The headquarters of a Russian group urging Ukrainian citizens to ditch Kyiv and join Moscow has been blown up in Russian-controlled Melitopol.
Vladimir Rogov, one of the Russian proxy leaders in the Zaporizhzhia region, announced the news on Telegram, blaming “Ukrainian terrorists” for destroying the offices of a group called “We Are Together With Russia.”
The group, established after Russian forces took over the city in early March, was controlled by Vladimir Putin’s United Russia party and tasked with preparing Ukrainian citizens for a “referendum” to officially make the area part of Russia.
“Another step further from the pseudo-referendum,” the city’s Ukrainian mayor, Ivan Fedorov, wrote mockingly on Telegram in response to the news.
No fatalities or injuries were reported in the blast, which comes as attempted assassinations of Russian-backed leaders in the occupied territories have become an almost weekly occurrence. At least nine attempted assassinations were reported in August as Russian authorities move to strengthen their grip on the seized Ukrainian territories by encouraging locals to vote in the upcoming “referendums.”
At least 19 attempted assassinations of Russian-appointed figures have been reported since the full-scale invasion was launched on Feb. 24, according to a volunteer group monitoring the attacks.
Fedorov, in an interview with Ukrainska Pravda published Thursday, said hundreds of Ukrainian partisans are working with Ukraine’s military to thwart Russia’s control of the city with various acts of sabotage.
“[The Russians] wanted to be greeted with bread and salt and ‘Hello!’ but instead they were told, ‘Good evening, we are from Ukraine,’” Fedorov said.
Ukrainian partisans have also reportedly been active in other areas Russia is said to be seeking to annex, including Mariupol and Kherson, where Russian-appointed officials have been forced to look over their shoulder after repeated assassination attempts.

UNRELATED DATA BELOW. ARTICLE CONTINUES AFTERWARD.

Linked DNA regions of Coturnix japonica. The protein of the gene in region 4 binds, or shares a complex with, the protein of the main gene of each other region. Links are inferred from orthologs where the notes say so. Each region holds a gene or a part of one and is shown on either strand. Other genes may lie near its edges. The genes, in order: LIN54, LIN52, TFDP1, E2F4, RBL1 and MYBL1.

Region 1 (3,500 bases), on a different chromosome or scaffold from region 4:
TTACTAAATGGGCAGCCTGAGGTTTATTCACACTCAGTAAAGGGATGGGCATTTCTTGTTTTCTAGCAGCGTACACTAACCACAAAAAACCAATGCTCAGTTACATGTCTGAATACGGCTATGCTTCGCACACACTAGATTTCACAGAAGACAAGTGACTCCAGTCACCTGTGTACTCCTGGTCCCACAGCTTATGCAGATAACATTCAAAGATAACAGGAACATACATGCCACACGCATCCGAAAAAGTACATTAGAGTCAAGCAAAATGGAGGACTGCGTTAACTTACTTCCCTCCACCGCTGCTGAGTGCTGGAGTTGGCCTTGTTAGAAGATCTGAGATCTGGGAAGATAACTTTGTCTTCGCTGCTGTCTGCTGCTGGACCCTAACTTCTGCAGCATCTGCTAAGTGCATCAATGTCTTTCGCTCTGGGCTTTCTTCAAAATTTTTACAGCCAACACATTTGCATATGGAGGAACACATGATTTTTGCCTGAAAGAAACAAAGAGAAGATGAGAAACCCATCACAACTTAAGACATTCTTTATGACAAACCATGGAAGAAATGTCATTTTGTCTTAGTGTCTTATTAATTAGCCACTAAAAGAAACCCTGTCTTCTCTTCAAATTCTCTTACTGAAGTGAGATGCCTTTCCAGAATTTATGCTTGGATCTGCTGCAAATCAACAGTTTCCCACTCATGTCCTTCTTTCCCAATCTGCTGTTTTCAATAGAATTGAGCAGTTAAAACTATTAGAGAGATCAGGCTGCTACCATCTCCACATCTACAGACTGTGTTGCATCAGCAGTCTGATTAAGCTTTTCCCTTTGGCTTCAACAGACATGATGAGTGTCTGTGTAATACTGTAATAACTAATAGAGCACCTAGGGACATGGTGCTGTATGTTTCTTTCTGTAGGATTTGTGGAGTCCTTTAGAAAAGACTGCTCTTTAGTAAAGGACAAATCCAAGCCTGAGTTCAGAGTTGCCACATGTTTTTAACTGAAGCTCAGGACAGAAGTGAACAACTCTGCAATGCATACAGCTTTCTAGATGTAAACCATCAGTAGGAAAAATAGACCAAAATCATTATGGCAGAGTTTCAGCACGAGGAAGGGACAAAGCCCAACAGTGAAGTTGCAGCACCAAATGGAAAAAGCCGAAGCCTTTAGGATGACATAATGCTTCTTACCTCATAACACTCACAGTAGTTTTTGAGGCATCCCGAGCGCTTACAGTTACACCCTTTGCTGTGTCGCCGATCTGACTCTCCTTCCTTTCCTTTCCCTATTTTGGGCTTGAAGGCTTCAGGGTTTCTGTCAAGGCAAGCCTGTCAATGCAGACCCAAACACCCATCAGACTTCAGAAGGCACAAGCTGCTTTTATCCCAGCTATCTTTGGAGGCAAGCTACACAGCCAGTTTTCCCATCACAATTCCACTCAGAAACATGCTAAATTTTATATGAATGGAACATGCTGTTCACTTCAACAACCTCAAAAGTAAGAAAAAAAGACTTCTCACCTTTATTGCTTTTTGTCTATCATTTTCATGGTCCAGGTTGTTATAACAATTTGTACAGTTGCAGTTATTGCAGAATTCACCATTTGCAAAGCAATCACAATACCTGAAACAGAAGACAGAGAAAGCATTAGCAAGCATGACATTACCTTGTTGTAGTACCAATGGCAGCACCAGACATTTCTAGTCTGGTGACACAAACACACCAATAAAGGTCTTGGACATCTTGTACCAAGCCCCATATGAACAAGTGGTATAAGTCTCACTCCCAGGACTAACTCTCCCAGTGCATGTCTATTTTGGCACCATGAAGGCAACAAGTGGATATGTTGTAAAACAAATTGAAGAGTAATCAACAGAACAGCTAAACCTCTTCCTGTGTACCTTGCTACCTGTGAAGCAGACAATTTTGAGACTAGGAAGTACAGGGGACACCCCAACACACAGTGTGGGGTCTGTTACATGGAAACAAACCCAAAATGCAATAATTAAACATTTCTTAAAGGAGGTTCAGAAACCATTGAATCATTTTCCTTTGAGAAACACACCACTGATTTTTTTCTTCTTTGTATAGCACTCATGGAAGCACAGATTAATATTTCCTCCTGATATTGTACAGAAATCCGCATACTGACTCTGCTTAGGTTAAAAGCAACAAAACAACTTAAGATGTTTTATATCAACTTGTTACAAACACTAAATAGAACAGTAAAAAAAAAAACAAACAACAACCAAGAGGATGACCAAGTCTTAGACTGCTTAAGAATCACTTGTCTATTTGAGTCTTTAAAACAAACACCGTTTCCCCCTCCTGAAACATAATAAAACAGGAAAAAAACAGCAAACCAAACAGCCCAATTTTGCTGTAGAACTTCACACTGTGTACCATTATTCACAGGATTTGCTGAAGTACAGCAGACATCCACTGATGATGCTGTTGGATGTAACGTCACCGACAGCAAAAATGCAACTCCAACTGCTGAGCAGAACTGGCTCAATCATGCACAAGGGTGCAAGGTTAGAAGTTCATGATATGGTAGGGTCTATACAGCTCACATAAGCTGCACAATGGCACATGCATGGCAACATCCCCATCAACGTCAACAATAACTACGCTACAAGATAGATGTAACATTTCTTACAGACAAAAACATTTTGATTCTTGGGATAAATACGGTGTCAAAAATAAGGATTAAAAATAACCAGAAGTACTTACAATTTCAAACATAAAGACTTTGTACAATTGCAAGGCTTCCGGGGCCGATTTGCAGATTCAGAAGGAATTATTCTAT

According to Ukrainian intelligence, underground partisans “eliminated” 70 Russian soldiers carrying out night patrols in a three-week period earlier on in the war.
The Ukrainian resistance has led some experts to question if Moscow is truly prepared to handle such guerrilla-style attacks even if they do manage to annex the Ukrainian territories.
For now, however, Russia’s plans to carry out pseudo-referendums have already been hit with setbacks—after initially planning for early September, Russian lawmakers now appear to be aiming to hold referendums in November.
Nina Semenets, a resident of Melitopol who spoke to the independent news outlet Meduza, called the Russian plans for a referendum “some kind of parody of a parody.”
“Everyone is waiting for the [Ukrainian military] to free us. We’re glad when the army hits [Russian] military facilities in the city,” she said.
Semenets and other residents interviewed by Meduza say Russia is trying to fake support for annexation, which most locals don’t want. The mayor, Fedorov, has accused Russia of literally transporting in hundreds of people from other occupied territories on buses in a bid to find more support.
Russian forces are also accused of trying to stifle any dissent by carrying out “night-time abductions” of any Ukrainians who resist the takeover.
Those who are abducted, Semenets said, are snatched up at night by Russian forces who put a black trash bag over their head before driving them “in an unknown direction.”
“We have not seen some people for many months. The nephew of one of our activists was held for several weeks and then let go—with blue ribs. He said there were young and old people, and women, [among the detained people]. He said he’d heard as one elderly woman cried loudly.”